Last week I was invited to attend the Garden Press Event in London and this was my first event of this sort. It was a great opportunity for me to meet garden writers, discover new garden brands and do a bit of networking with suppliers of garden products. I designed and printed my business cards and set up early on Wednesday morning, even snow and cancelled trains couldn’t stop me. I arrived at London Business Design centre full of excitement and enthusiasm!
Disappointingly, my first conversation with a lady at the Crocus display went pretty much like this: “I have a blog” I said, gave her my card and paused… “And I have a bag for you”, she replied, “please take it”. The display was beautiful with a variety of solutions for indoor plants, including amazing house terrariums, brass and steel pot covers, aluminium bowls for succulents, vintage glass cloches; but feeling overwhelmed, I couldn’t get across my passion for houseplants and the encounter was over.
I quickly realised I needed a clear concept for my blog. As much as I wanted to I couldn’t write, or talk, about random events happening in my garden. I had to have a strong idea which would define my blog, be unique to make it stand out, capture the imagination and inspire my readers. As the day progressed I met many suppliers and garden bloggers and talking with them helped me see it.
Living in London and having a small backyard garden, I want to inspire people to garden in small urban spaces and make gardening fun by introducing them to new varieties of plants and unusual edibles. Another theme I picked up was about the busy lives we are all leading, especially in cities where gardening must be easy, fun and not time consuming.
Here are some garden brands which provide great solutions for growing in small urban spaces.
Can you find two other people in the world more excited about a new range of perennial vegetables? Probably not!
Lubera is developing ‘EverVeg’ line which will include Perennial broccoli, Asparagus kale, Walking onions, Perennial garlic and Skirret. Once planted they will produce tasty vegetables year after year. Bringing forgotten vegetables from Victorian times back to life is a clever idea, and they are also perfect for busy London growers!
Another interesting Lubera line is Lowberry; compact raspberry and blackberry plants for growing in containers. Dwarf Raspberry “Goodasgold” is new for 2018 and looks particularly attractive, producing a good harvest of bright yellow berries from the middle of July till the end of September.
Dobies & Suttons stall was full of sun-dried tomatoes, windowsill vegetables and amazing seeds. Wait, sun-dried tomatoes, how could it be? Cherry tomato Sugar Plum Raisin F1 is the first tomato that dries on the vine! You can forget about it while on summer holidays as fruits get sweeter as they dry; with a high brix level (which measures sweetness) up to 16.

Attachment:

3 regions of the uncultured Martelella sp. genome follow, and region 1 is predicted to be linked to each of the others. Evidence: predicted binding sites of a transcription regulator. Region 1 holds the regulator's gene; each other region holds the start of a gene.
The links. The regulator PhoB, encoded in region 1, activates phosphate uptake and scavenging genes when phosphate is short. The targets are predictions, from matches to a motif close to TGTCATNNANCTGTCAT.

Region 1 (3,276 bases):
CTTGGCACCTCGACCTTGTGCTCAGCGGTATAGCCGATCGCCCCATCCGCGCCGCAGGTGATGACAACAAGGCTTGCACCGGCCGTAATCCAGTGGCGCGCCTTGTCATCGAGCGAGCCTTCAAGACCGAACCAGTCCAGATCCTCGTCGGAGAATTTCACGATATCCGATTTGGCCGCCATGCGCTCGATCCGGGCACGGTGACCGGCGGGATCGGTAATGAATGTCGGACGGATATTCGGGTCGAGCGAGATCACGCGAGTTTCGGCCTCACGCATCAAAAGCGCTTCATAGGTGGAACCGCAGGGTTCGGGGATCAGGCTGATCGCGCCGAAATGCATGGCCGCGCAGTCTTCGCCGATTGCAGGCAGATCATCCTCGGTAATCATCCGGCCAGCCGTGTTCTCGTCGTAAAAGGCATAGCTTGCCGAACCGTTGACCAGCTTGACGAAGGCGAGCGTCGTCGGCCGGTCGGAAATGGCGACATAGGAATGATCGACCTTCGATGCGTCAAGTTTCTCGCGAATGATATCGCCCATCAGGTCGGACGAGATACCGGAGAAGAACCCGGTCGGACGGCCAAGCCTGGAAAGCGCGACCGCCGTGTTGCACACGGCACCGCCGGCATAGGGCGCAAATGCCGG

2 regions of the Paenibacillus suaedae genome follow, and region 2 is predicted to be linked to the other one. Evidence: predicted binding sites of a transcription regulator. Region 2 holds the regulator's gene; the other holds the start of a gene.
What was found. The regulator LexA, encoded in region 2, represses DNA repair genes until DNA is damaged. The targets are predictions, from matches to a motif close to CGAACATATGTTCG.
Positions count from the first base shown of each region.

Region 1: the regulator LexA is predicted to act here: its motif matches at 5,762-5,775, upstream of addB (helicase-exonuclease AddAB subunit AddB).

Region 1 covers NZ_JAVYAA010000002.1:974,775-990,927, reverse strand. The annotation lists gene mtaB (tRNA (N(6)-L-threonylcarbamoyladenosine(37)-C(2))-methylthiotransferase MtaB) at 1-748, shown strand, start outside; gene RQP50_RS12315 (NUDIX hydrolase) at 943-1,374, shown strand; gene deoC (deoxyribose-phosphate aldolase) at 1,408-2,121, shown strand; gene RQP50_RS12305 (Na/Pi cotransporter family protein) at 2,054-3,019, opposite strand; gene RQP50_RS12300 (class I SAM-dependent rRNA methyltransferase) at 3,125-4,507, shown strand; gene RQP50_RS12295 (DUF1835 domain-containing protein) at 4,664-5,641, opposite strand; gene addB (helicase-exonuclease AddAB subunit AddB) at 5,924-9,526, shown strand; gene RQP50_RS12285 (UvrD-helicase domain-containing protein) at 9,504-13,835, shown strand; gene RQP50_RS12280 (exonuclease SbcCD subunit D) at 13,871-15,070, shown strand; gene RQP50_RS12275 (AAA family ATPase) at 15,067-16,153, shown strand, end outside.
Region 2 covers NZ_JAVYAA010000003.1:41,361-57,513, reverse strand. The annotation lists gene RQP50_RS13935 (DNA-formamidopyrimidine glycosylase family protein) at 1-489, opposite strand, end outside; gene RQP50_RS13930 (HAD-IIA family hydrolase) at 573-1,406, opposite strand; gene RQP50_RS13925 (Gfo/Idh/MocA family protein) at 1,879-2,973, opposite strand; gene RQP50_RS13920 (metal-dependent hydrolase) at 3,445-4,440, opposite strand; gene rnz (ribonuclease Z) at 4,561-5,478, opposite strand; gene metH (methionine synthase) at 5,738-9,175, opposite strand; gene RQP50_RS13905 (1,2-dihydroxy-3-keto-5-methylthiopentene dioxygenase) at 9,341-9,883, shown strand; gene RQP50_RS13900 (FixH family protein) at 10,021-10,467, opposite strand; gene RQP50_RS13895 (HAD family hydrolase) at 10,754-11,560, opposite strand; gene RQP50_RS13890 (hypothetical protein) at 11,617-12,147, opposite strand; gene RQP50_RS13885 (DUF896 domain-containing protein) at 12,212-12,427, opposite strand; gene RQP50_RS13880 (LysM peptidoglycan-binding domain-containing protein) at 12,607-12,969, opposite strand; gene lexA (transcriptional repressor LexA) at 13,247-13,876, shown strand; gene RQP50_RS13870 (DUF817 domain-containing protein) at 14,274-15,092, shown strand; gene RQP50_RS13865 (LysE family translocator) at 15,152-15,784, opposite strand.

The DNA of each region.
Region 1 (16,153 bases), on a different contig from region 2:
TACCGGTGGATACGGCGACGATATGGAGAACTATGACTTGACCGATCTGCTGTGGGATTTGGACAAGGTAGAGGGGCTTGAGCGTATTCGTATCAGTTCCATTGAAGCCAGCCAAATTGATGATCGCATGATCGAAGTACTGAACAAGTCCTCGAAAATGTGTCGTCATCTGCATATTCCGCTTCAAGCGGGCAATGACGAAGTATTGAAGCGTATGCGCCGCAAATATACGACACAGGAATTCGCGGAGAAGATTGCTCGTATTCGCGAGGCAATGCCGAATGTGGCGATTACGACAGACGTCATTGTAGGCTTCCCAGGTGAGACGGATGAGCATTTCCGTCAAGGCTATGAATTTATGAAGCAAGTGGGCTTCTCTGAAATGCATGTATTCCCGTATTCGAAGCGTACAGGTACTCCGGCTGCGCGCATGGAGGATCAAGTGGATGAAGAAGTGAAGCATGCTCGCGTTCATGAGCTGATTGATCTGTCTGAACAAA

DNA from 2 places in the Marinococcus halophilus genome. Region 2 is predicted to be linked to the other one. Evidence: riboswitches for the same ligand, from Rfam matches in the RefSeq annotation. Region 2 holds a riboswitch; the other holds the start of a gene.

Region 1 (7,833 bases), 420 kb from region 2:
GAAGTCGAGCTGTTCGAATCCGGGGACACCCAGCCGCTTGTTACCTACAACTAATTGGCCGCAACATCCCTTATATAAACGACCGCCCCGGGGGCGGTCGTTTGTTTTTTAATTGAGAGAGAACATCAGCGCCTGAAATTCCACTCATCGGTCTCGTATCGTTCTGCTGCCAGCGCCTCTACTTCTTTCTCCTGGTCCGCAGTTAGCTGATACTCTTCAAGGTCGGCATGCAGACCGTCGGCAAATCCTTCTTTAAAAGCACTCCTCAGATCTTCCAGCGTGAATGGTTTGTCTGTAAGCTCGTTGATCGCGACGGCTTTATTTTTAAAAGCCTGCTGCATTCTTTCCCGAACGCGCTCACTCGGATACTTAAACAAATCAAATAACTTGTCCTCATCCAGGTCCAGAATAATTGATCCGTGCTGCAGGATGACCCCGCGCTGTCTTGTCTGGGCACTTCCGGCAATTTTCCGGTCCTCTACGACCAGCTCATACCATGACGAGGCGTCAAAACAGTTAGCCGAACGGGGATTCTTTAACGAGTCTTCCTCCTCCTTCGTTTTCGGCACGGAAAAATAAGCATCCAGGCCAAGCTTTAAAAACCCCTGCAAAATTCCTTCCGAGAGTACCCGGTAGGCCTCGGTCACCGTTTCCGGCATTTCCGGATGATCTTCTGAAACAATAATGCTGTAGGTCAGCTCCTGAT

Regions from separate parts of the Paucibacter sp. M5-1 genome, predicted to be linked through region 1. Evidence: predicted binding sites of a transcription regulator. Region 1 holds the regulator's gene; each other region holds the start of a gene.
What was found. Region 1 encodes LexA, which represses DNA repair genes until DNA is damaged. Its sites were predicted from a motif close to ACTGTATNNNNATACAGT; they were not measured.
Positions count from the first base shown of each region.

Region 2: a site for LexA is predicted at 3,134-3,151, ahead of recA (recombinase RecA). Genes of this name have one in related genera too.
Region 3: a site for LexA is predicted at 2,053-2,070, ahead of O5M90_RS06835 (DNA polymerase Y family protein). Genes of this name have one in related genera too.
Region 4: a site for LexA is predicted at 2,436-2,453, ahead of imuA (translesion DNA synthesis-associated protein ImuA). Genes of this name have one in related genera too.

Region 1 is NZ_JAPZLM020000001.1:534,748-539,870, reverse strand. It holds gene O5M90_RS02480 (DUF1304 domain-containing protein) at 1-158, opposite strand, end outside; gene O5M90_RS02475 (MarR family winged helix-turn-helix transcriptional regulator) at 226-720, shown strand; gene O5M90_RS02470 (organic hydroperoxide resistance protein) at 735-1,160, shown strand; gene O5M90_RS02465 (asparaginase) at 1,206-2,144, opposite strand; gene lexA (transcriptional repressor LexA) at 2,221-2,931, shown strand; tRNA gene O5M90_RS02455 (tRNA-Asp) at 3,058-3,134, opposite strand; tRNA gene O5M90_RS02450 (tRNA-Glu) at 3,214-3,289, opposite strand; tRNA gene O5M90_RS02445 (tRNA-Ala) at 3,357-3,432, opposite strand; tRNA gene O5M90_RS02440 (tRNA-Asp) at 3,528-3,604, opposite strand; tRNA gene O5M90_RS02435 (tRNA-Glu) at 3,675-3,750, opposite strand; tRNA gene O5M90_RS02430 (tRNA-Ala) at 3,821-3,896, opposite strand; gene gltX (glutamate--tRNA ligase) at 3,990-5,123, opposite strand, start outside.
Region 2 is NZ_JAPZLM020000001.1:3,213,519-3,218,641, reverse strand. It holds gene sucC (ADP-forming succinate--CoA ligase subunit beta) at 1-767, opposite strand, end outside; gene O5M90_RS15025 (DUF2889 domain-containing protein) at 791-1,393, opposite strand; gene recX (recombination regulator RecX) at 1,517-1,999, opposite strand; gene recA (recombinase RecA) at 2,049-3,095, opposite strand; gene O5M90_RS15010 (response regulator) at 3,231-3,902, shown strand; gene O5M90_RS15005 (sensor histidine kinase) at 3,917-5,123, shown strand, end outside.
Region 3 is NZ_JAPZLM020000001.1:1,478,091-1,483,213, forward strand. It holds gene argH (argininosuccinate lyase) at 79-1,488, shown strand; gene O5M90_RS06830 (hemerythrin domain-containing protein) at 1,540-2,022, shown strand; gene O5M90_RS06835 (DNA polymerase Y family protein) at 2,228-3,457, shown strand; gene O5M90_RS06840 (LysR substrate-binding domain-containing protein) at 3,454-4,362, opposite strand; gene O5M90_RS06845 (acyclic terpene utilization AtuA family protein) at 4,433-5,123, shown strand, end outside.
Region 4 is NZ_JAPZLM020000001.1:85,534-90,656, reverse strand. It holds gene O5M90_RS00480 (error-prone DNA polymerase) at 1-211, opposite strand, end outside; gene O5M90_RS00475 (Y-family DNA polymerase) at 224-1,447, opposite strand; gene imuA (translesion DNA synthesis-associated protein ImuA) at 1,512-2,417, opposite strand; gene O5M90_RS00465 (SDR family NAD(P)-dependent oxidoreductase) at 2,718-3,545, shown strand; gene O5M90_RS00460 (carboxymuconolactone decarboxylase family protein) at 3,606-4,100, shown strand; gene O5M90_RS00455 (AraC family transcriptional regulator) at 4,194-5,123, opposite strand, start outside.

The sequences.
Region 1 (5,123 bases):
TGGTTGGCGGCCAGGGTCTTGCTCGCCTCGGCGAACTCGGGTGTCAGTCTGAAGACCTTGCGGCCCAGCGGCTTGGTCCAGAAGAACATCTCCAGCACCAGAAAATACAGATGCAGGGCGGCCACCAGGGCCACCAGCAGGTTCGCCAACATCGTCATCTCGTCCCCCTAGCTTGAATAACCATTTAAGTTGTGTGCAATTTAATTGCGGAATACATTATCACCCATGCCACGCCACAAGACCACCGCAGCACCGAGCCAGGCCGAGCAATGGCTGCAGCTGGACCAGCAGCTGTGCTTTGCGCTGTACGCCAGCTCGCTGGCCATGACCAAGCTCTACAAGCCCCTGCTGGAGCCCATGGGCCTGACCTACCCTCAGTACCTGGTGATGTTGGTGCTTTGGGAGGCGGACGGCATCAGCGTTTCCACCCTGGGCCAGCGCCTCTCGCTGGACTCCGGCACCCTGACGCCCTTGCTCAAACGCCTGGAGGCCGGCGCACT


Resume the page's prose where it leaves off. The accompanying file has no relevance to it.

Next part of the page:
Wait, you need a garden to grow tomatoes, right? Well, maybe not. Suttons offers windowsill vegetables, tomatoes, chillies and sweet peppers which only grow up to 30 cm high. Tomato Ponchi-Re is small and cute and Pillar Yellow pepper is full of delicious peppers.
I have also discovered a lot of seeds in my goody bag and some of these varieties will work well in the container garden or a small veg patch. They are also colourful, which makes them extra fun to grow. This year I will be trialing peas Spring Blush (an amazing pink colour!) and Champion of England, a purple carrot Night Bird and Lupin Mini Gallery Pure Blue and will report my progress on the blog.
A lovely lady Karolyn at Elho display immediately knew what a city grower like me might need: UV-protected windowsill propagators with valves on the top to control temperature, balcony planters which fit railings, potato pots for growing on a smaller scale, mobile garden – bigger pots on wheels for heavier vegetables such as squashes, tomatoes, eggplants or beans, very convenient when you want to put your plants out in the sun or protect them from the rain!
Made from durable materials, all Elho products looked very stylish and modern, a contrast from old broken pots. At the Garden Press Event, people approached me with questions about Elho Lizzy bag in the photo. It has generated a lot of interest as an unusual multi-functional product. A Lizzy bag can be used as a handy harvesting trug, but I think, I will be growing my bushy Maskotka tomato in it, creating a modern, container veg garden.
I knew about Dalefoot Composts, a small hill farm in the Lake District, from “Back to the Land” programme on BBC. The compost is made from two main ingredients: bracken and sheep’s wool – a simple and environmentally friendly idea combined with a secret recipe from old gardening books, which Jane, one of the founders, is not sharing with anyone!
London city growers might be particularly interested in two products: Lakeland Gold clay-buster for heavy clay soil and Wool compost for growing in containers. Wool retains 50% more water than normal compost which means less hassle with a watering can during hot summer months and it also provides slow release of nitrogen to feed the plants.
SeedCell is a young British company who call themselves gardening revolutionaries. Their mission is to get people growing by introducing fun, easy and waste-free ways to plant seeds. Each seed pod is made from bio-degradable material and packed with quality seeds. Just water the soil and plant your seed pod, how cool is this!
Unfortunately I didn’t get a chance to meet SeedCell guys at this event, but there is always next time…
Highlight of the Garden Press Event for me was meeting all the garden bloggers I knew from the Twitter garden community. It was really nice to say hello in person and chat about plants and gardening all day! I would never have thought I could talk so much! 🙂
I am looking forward to repeating it again next year!
Photos credit: Juliano Binder